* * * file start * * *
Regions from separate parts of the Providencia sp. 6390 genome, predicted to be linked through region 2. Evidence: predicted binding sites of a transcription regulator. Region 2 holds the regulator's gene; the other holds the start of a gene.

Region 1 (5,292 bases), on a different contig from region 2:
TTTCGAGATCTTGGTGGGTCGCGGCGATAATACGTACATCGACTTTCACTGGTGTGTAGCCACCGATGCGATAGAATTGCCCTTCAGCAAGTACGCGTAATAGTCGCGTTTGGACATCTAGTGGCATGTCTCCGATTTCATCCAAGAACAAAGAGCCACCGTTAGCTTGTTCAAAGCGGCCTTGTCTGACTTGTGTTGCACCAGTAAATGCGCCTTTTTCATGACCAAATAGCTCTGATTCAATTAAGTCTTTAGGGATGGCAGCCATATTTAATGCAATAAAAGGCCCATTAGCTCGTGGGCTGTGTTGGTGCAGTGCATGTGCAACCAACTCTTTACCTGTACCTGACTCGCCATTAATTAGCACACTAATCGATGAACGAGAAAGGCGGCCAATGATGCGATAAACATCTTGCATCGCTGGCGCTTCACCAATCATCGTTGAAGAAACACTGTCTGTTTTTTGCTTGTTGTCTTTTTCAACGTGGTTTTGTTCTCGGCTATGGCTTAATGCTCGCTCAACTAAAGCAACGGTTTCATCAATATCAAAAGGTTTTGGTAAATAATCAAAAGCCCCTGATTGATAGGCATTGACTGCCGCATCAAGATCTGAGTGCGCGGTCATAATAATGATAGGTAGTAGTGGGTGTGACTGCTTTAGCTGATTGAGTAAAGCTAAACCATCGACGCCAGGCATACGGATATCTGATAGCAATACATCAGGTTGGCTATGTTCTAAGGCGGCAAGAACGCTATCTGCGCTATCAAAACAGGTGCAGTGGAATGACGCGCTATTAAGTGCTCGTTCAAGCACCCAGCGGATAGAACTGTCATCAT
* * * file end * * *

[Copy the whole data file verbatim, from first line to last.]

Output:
Regions from separate parts of the Providencia sp. 6390 genome, predicted to be linked through region 2. Evidence: predicted binding sites of a transcription regulator. Region 2 holds the regulator's gene; the other holds the start of a gene.

Region 1 (5,292 bases), on a different contig from region 2:
TTTCGAGATCTTGGTGGGTCGCGGCGATAATACGTACATCGACTTTCACTGGTGTGTAGCCACCGATGCGATAGAATTGCCCTTCAGCAAGTACGCGTAATAGTCGCGTTTGGACATCTAGTGGCATGTCTCCGATTTCATCCAAGAACAAAGAGCCACCGTTAGCTTGTTCAAAGCGGCCTTGTCTGACTTGTGTTGCACCAGTAAATGCGCCTTTTTCATGACCAAATAGCTCTGATTCAATTAAGTCTTTAGGGATGGCAGCCATATTTAATGCAATAAAAGGCCCATTAGCTCGTGGGCTGTGTTGGTGCAGTGCATGTGCAACCAACTCTTTACCTGTACCTGACTCGCCATTAATTAGCACACTAATCGATGAACGAGAAAGGCGGCCAATGATGCGATAAACATCTTGCATCGCTGGCGCTTCACCAATCATCGTTGAAGAAACACTGTCTGTTTTTTGCTTGTTGTCTTTTTCAACGTGGTTTTGTTCTCGGCTATGGCTTAATGCTCGCTCAACTAAAGCAACGGTTTCATCAATATCAAAAGGTTTTGGTAAATAATCAAAAGCCCCTGATTGATAGGCATTGACTGCCGCATCAAGATCTGAGTGCGCGGTCATAATAATGATAGGTAGTAGTGGGTGTGACTGCTTTAGCTGATTGAGTAAAGCTAAACCATCGACGCCAGGCATACGGATATCTGATAGCAATACATCAGGTTGGCTATGTTCTAAGGCGGCAAGAACGCTATCTGCGCTATCAAAACAGGTGCAGTGGAATGACGCGCTATTAAGTGCTCGTTCAAGCACCCAGCGGATAGAACTGTCATCAT